Tactics of Child Predators

The increasing incidence of child sexual abuse points towards the existence of a large number of child predators in the society. But, how can you identify them?

By Rudhdi Walawalkar  • 7 min read

Tactics of Child Predators

In the beginning of 2017, I happened to read news articles about the infamous paedophile, Sunil Rastogi, then locked in Tihar Jail after he had confessed to having sexually abused over 500 children.

In his confessions to the police, Sunil Rastogi talked about why children were easy targets, and his favourite safe spots for abusing them. The ease with which this child predator committed the crimes was appalling.

Who is a child predator?

It is almost impossible to pinpoint a child predator just by looking at an individual. So, where can you find child predators and how can you identify them?

Child predators are often individuals who arouse the least suspicion of being involved in something so heinous. They could be anyone, from a shy neighbour to a suave acquaintance to a caring and helpful relative. The advent of the digital age has given rise to a new class of child predators called online predators, who pose a bigger threat to adolescents than younger children.

Modus operandi of a child predator

Several mental health experts and investigators dealing with paedophiles have spoken extensively about how these predators go to great lengths to set up and execute their crime. There is an incubation period during which a child abuser grooms the victim, which is followed by normalisation of certain inappropriate behaviours. It is only after going through these two stages that the actual crime is committed. Most child predators employ almost the same techniques to trap their victims. Here’s a brief outline of how child predators usually operate.

  • Selecting a target: It all starts with selecting the right target. However, child predators do not pick their targets at random. Their search always narrows down on children who are friendly and approachable, and are vulnerable and desperate for attention.
  • Establishing trust: Most children are wary of interacting with strangers because of parental warnings to refrain from doing so. To overcome this obstacle, child predators try to integrate themselves into the daily lives of their intended victim and family without arousing any suspicion. For instance, predators initiate friendship by helping the child or the family when they need assistance, and making themselves appear as ‘good samaritans’.
  • Possessing a trump card: Parents always try to instil discipline in their children by making them adhere to rules and regulations. However, often, children aren’t happy about it. This feeling of discontent is what child predators capitalise on. They try to entice children by offering them incentives — for example, something that is forbidden by the family — and asking them to keep it a secret. While children readily accept the gifts, they don’t inform their parents about these due to the fear of being reprimanded. To children, these secret adventures seem both thrilling and liberating.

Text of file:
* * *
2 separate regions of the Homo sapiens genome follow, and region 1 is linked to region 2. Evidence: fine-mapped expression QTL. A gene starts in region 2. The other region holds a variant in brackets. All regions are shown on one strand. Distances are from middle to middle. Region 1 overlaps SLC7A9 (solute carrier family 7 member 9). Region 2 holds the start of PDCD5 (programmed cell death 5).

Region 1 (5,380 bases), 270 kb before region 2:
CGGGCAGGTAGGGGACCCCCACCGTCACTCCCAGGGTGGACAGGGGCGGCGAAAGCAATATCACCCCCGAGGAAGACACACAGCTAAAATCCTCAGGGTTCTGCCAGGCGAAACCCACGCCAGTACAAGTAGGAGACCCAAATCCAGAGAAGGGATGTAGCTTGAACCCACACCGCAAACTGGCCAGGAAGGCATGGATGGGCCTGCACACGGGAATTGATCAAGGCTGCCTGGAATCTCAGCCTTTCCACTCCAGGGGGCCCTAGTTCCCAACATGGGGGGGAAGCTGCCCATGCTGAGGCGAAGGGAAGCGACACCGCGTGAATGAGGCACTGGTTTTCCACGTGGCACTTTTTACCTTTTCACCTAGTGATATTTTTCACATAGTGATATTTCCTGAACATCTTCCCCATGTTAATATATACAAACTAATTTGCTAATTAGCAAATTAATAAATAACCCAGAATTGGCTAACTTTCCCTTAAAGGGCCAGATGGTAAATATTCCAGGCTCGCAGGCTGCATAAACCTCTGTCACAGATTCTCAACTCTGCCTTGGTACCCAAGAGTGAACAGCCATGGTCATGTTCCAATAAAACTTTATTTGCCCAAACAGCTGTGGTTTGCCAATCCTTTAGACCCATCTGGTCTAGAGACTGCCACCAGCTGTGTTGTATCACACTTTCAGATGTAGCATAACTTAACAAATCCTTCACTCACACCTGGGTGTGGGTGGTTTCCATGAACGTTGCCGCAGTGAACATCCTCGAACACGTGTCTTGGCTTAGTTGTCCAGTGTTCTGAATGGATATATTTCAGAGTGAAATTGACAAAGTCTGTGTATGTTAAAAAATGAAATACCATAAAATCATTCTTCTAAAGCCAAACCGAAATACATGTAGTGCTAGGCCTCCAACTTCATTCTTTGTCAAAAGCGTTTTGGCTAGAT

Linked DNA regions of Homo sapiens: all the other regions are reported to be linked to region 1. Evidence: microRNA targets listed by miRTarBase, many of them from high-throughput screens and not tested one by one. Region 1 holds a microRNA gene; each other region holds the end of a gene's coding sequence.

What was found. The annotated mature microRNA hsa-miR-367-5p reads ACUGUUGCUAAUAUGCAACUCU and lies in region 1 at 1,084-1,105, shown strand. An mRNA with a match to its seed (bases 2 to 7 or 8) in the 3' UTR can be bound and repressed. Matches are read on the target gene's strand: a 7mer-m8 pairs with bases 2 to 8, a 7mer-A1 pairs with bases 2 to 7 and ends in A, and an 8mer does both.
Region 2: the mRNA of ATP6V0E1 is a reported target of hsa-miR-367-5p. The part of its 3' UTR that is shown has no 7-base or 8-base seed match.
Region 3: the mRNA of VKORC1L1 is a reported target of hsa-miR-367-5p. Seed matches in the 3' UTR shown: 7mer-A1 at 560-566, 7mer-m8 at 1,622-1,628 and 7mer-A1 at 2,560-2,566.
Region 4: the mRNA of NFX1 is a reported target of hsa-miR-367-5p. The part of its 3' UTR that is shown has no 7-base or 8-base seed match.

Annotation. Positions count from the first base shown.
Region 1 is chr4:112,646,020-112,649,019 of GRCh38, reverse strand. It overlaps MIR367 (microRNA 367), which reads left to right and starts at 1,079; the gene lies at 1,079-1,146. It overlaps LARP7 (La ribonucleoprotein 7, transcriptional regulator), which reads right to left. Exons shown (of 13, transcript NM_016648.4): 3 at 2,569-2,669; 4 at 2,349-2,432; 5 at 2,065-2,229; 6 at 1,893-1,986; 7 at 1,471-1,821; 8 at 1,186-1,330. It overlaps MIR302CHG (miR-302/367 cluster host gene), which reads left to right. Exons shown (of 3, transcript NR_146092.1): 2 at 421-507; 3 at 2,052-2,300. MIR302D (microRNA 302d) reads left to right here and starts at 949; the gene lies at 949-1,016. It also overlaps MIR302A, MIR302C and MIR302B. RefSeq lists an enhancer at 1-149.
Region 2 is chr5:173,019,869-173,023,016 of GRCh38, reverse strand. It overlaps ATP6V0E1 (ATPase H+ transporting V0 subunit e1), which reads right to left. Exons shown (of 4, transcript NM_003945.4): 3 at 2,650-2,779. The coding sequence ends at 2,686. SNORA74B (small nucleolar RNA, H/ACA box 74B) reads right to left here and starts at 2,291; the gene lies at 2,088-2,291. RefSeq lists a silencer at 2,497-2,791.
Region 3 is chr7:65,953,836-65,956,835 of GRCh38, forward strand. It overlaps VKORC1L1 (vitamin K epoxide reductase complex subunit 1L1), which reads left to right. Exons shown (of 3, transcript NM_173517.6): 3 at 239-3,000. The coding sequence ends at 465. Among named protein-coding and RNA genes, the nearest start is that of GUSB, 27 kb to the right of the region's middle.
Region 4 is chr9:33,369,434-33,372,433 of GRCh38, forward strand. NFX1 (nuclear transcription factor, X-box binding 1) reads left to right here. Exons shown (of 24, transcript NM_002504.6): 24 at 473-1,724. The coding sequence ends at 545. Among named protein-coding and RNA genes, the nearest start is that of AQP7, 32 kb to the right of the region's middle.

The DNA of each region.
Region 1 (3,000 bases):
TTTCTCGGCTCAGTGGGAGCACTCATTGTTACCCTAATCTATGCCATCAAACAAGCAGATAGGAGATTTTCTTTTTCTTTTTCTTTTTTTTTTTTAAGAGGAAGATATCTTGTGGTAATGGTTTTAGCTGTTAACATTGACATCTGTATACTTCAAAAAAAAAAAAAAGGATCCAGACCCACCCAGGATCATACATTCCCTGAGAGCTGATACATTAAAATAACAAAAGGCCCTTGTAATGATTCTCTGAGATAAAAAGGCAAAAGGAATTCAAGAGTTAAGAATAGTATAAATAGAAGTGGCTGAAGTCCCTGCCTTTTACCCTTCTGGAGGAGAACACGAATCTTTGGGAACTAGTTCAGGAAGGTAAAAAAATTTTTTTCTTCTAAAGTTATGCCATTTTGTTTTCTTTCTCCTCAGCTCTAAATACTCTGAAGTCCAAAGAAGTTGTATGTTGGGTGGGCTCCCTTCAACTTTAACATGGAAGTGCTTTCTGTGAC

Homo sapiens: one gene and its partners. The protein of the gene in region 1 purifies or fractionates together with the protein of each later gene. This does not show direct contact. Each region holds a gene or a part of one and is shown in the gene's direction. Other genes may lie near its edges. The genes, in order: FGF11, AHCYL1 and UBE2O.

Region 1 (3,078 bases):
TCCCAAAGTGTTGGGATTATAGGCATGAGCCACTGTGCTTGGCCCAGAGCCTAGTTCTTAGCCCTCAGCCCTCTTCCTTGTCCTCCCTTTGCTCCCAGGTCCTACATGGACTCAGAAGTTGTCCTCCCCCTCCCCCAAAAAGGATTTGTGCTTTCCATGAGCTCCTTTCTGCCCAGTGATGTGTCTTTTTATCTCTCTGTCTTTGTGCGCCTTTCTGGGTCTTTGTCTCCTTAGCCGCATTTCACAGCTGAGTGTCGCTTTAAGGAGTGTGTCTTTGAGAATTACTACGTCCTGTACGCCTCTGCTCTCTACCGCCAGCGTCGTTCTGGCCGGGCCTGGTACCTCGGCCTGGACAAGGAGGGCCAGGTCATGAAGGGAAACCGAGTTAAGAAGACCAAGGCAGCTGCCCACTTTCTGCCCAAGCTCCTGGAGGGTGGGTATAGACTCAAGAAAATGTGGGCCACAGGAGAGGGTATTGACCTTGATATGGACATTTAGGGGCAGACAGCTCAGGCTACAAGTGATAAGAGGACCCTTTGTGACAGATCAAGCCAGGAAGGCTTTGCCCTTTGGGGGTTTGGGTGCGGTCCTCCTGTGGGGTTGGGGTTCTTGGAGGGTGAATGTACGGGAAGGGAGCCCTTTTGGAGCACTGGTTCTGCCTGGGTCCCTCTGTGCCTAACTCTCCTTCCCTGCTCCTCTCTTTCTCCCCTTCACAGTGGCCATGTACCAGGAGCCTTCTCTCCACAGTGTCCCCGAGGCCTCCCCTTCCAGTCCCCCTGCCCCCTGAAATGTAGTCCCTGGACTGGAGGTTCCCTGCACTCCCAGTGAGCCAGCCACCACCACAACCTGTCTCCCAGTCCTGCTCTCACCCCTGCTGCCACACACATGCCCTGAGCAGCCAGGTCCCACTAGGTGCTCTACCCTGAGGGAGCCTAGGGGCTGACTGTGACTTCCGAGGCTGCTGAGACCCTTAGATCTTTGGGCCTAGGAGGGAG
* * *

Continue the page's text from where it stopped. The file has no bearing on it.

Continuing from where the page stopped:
• Capitalising on a child’s innocence: A child’s lack of understanding of what constitutes an unsafe touch or sexual misconduct is something that child predators rely on. They try to normalise physical contact by gradually introducing children to it and then increasing the frequency and intimacy of contact. Therefore, it is important for parents to make their child understand the difference between safe and unsafe touch.

Online predators 

Nowadays, almost every adolescent is a part of the online community. And, predators are present even on this digital space. Most of the time, online child predators create a fake profile of an individual who is slightly older than their intended victim. Then, the predator begins to lay the trap by first luring the potential victim into a conversation. Once the abuser gains the trust of the victim, he tries to coax the child to come for a meeting in an area he is more familiar with. It is during such meetings that the victim is usually sexually assaulted.

Do you remember your parents warning you to not accept food items, water, etc., from strangers? It did not seem like such a big deal then, did it? But, it’s important for you to understand that issuing such instructions and making children follow them is necessary.

It is also important for you, as a parent, to be open with your children and explain to them the rationale behind not allowing them to talk or interact with strangers. Also, you should encourage your children to confide in you without fear or inhibition. Finally, as always, remain vigilant!

Rudhdi Walawalkar, a part of Safecity’s Writer’s Movement, is a law student at ILS Law College, Pune. She is passionate about women’s rights.

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